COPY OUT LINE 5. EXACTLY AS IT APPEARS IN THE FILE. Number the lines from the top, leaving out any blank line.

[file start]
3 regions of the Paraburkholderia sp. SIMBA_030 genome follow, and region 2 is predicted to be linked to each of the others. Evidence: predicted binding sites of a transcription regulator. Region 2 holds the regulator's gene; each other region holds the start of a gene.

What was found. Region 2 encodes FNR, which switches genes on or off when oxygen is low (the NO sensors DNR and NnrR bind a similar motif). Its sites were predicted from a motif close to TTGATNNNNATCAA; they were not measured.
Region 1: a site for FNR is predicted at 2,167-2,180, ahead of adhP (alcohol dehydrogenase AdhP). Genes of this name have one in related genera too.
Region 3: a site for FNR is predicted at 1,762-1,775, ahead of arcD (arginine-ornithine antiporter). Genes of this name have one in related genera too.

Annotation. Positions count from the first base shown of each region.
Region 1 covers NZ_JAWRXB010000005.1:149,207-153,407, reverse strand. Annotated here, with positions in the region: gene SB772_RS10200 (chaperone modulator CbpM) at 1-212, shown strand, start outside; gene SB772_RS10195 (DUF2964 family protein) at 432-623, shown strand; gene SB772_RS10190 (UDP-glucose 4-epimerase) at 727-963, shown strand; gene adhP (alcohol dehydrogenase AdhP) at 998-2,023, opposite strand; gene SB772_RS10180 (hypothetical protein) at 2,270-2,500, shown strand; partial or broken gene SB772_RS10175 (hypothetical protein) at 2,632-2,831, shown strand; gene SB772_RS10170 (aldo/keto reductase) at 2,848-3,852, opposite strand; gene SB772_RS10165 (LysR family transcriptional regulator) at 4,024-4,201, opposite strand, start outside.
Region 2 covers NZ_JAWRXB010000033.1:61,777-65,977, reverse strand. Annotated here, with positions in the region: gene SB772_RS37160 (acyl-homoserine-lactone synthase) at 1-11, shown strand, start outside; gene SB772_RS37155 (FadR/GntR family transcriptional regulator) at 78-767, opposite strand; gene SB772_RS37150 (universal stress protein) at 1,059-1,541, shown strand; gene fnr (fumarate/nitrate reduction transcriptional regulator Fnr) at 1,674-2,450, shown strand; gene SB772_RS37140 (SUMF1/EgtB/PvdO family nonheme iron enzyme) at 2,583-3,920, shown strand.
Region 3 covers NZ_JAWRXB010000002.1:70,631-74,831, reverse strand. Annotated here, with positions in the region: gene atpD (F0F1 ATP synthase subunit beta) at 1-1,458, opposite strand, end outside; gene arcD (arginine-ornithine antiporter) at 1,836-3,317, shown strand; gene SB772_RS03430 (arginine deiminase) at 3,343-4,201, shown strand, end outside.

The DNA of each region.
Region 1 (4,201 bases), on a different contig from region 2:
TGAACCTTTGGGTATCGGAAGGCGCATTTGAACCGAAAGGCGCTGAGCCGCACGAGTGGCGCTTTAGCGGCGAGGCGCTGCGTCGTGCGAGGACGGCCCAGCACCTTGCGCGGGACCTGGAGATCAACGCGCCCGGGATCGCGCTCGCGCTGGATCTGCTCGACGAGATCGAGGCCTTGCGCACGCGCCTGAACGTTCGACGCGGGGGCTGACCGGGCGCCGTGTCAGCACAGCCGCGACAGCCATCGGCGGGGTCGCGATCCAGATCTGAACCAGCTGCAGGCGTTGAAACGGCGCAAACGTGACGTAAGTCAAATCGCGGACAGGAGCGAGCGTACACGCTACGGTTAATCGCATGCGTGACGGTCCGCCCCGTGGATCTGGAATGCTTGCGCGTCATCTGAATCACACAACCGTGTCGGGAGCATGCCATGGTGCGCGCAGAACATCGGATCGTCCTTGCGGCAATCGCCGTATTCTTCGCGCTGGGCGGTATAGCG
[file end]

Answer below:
Annotation. Positions count from the first base shown of each region.